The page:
- Weight gain (or “how to grow a buddha baby”)
There’s nothing better than squishy little newborns, and when they’re extra new, we need to help them pack on the pounds. Studies on moderate-pressure massage on newborns show an average greater weight gain of 5 grams per day when compared to non-massaged infants, with particularly positive results in pre-term bubbas. The results are even better when oil is used. The link between massage and weight gain is attributed to the stimulation of pressure receptors under the skin which increase vagal activity. Vagal activity refers to the efficient-functioning of the vagus nerve, one of the main contributors to the system responsible for calming organs after the body has been in ‘fight or flight’ mode. This, in turn, stimulates gastric motility which moderates weight gain in little ones.
- Massage pain away
Think back to that blissful pleasure you feel when you walk out of your massage room. Now imagine being in that state every time you have to do something traumatic, like pay a $800 electricity bill. It’d be slightly more palatable, right? Your baby agrees. The science behind the bliss is the release of endorphins and serotonin during massage, which induces a calming, relaxing sensation and dramatically boosts your mood. This same principle applies when bub has to undergo painful procedures like vaccinations and heelsticks. Both premie and full-term babies benefit from massage therapy 20-30 minutes prior to such treatments; they cry less, maintain lower heart rates and are easier to console.
- Sleep, glorious sleep
Okay, this one may be slightly geared towards parental satisfaction, but we swear it benefits baby as well. Setting up a sleep rhythm is arguably one of the toughest (most torturous?) aspects of welcoming a new addition to the family. When you’ve exhausted ‘cry it out’ methods, sleep training, feeding to sleep, endless patting, and cot sleepovers (don’t pretend you haven’t considered it!), massage may be your saving grace. It works by increasing melatonin levels in newborns, which is linked to deep, restorative sleep, as opposed to REM sleep. Massage before bedtime – even if it’s just 15-20 minutes – is soothing and calming and helps to gently adjust bub’s circadian rhythm.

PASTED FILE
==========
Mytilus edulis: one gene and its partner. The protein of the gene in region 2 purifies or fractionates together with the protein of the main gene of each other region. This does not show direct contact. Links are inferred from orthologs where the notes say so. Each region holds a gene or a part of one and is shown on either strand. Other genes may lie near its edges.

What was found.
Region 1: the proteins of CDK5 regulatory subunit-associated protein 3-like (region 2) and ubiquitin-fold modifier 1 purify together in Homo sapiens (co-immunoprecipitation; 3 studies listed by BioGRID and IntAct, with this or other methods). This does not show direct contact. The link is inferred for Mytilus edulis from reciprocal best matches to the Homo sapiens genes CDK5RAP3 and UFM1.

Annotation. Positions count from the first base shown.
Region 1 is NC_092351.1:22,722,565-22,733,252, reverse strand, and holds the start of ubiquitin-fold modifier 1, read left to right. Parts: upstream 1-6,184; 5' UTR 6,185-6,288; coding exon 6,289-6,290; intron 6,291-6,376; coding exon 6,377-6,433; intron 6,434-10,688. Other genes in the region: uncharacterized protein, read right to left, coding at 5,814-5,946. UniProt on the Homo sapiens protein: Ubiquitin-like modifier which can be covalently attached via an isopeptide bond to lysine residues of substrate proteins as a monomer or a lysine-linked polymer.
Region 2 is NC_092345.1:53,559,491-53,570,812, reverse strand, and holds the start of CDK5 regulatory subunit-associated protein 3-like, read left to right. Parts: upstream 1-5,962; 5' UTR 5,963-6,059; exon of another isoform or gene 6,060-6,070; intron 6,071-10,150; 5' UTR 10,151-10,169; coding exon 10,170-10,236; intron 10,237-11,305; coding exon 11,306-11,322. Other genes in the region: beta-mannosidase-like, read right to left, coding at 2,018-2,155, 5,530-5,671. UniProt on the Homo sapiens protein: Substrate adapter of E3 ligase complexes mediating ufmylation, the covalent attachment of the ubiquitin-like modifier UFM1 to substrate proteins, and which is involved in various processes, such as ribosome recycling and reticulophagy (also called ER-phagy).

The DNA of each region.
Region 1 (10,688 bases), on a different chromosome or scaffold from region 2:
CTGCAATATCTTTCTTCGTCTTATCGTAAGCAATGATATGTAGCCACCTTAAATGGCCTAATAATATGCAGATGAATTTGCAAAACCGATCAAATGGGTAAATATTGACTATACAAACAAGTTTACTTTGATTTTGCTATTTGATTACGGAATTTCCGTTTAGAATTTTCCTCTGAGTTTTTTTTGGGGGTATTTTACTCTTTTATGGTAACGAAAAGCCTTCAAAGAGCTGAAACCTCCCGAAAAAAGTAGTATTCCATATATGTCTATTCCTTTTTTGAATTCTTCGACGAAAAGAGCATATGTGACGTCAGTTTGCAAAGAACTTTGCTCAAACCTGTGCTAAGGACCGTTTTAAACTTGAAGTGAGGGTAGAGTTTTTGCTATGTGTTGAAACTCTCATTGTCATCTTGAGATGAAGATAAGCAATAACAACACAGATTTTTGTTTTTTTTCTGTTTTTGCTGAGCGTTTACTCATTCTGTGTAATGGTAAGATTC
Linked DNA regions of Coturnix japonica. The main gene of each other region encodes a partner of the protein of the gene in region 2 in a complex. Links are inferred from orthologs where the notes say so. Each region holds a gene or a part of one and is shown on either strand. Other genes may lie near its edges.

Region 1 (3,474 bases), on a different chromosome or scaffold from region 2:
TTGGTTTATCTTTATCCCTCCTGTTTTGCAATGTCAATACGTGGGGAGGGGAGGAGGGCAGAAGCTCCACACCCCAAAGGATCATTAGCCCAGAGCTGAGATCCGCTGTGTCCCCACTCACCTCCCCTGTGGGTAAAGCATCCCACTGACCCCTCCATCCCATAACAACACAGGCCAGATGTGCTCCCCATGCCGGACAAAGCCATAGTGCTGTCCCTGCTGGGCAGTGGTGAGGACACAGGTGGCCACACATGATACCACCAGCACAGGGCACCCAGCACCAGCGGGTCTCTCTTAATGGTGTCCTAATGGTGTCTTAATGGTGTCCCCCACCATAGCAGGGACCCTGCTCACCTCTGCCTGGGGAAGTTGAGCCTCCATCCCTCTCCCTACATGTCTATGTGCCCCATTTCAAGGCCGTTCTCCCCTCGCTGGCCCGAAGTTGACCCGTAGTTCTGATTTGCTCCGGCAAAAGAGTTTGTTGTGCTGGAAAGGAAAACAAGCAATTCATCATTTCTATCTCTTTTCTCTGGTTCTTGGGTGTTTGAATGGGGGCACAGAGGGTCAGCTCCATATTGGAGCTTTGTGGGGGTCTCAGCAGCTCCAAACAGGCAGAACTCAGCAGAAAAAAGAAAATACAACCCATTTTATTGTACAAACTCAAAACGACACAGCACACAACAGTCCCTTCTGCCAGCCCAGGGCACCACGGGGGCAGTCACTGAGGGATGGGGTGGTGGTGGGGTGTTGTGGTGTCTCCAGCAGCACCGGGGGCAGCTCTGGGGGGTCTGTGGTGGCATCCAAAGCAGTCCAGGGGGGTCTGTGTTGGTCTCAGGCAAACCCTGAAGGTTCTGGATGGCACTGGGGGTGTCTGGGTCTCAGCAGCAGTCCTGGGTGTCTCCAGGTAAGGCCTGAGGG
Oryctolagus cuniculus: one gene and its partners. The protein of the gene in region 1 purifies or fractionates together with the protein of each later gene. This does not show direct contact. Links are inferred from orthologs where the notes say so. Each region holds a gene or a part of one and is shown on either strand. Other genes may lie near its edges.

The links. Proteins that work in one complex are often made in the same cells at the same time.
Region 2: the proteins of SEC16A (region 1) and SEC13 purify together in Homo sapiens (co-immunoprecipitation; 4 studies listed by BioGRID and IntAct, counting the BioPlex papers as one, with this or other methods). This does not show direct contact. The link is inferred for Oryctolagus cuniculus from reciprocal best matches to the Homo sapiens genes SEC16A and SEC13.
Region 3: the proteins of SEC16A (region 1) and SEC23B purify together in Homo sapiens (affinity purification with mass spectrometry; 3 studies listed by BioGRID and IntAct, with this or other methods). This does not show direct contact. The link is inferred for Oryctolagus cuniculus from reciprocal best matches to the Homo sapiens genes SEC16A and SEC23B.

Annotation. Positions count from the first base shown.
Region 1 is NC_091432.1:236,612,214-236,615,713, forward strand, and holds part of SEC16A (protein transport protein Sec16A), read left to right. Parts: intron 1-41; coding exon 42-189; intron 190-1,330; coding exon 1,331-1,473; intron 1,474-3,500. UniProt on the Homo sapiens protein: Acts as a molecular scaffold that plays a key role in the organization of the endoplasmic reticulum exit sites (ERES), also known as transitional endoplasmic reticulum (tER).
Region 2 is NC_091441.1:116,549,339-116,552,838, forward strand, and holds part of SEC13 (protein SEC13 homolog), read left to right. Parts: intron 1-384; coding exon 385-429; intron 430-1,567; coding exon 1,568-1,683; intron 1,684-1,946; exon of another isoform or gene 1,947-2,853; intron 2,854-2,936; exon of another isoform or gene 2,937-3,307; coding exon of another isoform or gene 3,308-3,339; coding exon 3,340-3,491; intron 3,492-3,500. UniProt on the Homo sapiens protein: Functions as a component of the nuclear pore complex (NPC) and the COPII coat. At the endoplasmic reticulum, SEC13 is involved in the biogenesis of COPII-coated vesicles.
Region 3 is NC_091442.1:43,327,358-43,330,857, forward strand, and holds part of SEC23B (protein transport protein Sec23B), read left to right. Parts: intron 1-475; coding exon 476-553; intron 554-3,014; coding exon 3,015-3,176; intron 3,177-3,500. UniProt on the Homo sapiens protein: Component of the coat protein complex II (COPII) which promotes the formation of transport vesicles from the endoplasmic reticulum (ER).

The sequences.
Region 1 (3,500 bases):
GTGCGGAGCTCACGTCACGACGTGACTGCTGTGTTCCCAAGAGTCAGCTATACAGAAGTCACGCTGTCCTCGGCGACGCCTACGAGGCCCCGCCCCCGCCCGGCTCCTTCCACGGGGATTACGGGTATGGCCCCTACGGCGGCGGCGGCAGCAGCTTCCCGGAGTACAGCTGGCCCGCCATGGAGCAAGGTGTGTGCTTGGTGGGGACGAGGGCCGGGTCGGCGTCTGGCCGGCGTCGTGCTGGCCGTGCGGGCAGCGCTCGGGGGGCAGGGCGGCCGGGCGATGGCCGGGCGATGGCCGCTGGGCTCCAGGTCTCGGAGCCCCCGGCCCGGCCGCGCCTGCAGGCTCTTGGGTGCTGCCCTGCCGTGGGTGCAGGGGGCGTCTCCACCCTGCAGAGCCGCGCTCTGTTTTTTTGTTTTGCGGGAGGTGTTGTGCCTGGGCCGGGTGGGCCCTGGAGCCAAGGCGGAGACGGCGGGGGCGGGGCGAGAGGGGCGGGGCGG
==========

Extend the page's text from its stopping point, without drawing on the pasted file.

- Reflux be gone!
Noone enjoys the burning sensation of gastroesophageal reflux and a LOT of babies are hit hard with it; at least 40% of them! As your little one is still developing, the muscular valve which connects the food pipe to the stomach may not be strong enough to work efficiently after every feed, allowing milk and acid to flow back through the food pipe. It’s uncomfortable and it’s messy. While massage won’t eliminate this issue, it can help by a) comforting distressed babies, and b) promoting the development of the muscles over time. Remember the vagus nerve that we spoke about earlier? It plays an especially important role in the digestive system. When the vagus nerve is stimulated by massage, it prompts the nerves in the body (specifically, in this case, the nerves which control the valve between the oesophagus and stomach) to develop more quickly. This allows the muscle to operate more effectively sooner, and reflux symptoms will ease.
- Bonding, baby
You’ve already heard of the benefits of Kangaroo care for newborns, especially those who are born prematurely. Skin-to-skin contact is where it’s at. Imagine if you were comfortably tucked up in a soft, warm pouch and are suddenly evicted and subjected to the sterile atmosphere of a hospital? It’d take a little while to adapt. As the skin is the largest sensory organ of the body, positive touch is crucial in providing comfort and bonding with newborns, especially if they are required to undergo traumatic medical procedures in these early stages. The increase in endorphins and decrease in cortisol (i.e the ‘stress hormone’) during massage will significantly aid this transition. It has shown similarly positive results for mummies and daddies administering the treatment, with noteable reductions in anxiety, postpartum depression and psychological distress caused by separation in NCIU for parents. Infant massage is a special bonding experience for you and your little one and it sets up some great foundations for a happy home life.
Abdeyazdan, Z et. al., (2013). ‘A comparative study on vaccination pain in the methods of massage therapy and mothers’ breast feeding during injection of infants referring to Navabsafavi Health Care Center in Isfahan’, Iranian Journal of Nursing and Midwifery Research, 494-498
Baby Centre (2017). ‘Reflux’, Available at: https://www.babycentre.co.uk/a567208/reflux, [accessed 28 Aug. 2017]
Bond, C, (2002). ‘Positive touch and massage in the neonatal unit: a British approach’, Semin Neonatal, 477-486
Field, T (2017). ‘Newborn massage therapy’, International Journal of Pediatrics and Neonatal Health, 54-64
Field, T, Diego, M (2009). ‘Vagal activity, early growth and emotional development’, Infant Behaviour and Development, 361-373
Melt Method, (2016). Why vagal tone is so important, Available at: https://www.meltmethod.com/blog/vagus-nerve/, [accessed 28 Aug. 2017]
Infant Massage Information Services, (2012). How infant massage can help with reflux, Available at: http://blog.babymassage.net.au/infant-massage-reflux/, [accessed 28 Aug. 2017]